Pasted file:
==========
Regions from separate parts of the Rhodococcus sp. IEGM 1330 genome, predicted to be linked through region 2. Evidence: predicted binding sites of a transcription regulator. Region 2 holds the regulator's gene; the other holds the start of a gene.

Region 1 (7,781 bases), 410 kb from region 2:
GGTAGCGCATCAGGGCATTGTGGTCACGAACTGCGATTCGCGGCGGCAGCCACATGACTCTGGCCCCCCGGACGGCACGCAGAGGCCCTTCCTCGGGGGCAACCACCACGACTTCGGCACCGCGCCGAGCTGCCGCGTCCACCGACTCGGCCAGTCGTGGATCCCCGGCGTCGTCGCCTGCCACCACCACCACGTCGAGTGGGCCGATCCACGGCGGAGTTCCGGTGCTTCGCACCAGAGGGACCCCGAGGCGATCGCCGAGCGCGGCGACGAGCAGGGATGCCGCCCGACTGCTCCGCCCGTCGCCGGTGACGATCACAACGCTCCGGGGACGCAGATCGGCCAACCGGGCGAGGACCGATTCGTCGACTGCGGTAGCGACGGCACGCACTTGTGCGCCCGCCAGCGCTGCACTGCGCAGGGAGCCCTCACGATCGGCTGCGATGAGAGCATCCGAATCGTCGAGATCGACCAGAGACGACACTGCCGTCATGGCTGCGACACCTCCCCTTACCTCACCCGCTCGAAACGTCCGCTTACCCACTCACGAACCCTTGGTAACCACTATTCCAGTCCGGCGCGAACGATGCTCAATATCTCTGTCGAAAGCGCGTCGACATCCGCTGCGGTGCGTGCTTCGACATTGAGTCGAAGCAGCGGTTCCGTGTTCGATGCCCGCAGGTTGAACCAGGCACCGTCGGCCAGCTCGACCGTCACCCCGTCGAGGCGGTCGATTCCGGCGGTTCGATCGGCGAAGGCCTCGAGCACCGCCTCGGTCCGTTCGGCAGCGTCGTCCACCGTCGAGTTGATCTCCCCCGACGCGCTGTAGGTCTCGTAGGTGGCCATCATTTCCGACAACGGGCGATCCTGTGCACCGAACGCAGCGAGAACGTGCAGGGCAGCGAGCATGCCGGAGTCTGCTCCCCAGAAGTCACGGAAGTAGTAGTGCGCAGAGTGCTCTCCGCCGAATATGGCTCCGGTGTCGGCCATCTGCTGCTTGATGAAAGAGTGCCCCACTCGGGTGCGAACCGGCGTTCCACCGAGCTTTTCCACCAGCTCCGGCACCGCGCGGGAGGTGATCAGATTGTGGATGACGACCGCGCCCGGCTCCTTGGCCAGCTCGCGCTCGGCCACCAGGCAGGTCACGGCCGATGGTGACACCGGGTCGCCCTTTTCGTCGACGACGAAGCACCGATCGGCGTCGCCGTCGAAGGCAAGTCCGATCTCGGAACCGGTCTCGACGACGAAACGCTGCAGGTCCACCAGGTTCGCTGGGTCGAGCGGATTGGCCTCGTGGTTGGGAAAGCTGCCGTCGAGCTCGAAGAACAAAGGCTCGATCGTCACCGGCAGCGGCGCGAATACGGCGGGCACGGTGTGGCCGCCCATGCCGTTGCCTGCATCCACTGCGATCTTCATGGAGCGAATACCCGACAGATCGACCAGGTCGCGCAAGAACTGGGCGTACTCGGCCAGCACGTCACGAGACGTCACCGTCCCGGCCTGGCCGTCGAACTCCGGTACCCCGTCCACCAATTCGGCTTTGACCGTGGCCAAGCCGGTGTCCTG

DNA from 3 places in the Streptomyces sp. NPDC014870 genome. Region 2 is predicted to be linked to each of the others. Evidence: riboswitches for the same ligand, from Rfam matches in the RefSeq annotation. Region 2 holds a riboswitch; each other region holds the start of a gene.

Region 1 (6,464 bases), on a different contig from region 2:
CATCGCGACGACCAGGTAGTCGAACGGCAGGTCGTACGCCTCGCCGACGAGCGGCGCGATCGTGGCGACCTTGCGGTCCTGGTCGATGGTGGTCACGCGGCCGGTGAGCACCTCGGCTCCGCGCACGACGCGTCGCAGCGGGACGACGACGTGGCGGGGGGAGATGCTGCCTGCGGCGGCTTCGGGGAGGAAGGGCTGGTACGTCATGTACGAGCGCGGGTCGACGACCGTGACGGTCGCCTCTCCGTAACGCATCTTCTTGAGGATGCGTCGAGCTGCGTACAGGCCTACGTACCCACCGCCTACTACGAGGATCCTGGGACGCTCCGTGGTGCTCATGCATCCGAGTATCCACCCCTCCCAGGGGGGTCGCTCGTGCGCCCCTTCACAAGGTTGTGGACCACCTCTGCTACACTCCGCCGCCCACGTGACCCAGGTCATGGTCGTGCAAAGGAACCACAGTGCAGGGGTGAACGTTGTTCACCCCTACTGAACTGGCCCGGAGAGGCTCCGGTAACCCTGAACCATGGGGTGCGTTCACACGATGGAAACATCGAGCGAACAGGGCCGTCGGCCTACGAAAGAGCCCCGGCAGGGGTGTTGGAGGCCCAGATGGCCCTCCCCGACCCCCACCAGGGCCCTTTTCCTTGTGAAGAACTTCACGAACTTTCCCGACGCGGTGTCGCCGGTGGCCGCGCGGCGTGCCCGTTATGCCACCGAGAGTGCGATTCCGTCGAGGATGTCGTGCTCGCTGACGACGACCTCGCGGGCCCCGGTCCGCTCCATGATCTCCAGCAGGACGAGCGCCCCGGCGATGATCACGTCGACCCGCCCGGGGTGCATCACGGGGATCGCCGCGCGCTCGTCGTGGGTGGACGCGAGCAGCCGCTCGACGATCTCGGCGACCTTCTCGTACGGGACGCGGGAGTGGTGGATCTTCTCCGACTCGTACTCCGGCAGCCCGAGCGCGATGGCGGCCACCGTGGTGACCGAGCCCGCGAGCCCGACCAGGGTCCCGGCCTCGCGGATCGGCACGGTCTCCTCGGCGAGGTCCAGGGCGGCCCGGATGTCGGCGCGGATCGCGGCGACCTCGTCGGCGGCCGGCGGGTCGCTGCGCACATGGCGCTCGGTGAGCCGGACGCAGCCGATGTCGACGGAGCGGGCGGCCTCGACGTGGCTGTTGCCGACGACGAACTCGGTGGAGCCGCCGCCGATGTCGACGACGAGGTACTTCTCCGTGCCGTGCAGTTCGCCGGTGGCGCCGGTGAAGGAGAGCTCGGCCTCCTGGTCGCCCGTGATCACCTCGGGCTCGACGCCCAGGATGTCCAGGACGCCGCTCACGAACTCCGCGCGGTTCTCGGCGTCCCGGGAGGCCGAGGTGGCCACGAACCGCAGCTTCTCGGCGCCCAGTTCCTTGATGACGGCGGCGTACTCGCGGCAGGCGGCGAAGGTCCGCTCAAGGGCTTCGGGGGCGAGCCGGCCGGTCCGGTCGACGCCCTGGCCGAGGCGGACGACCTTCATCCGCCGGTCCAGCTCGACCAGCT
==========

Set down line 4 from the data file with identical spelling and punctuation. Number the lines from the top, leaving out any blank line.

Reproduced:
DNA from 3 places in the Streptomyces sp. NPDC014870 genome. Region 2 is predicted to be linked to each of the others. Evidence: riboswitches for the same ligand, from Rfam matches in the RefSeq annotation. Region 2 holds a riboswitch; each other region holds the start of a gene.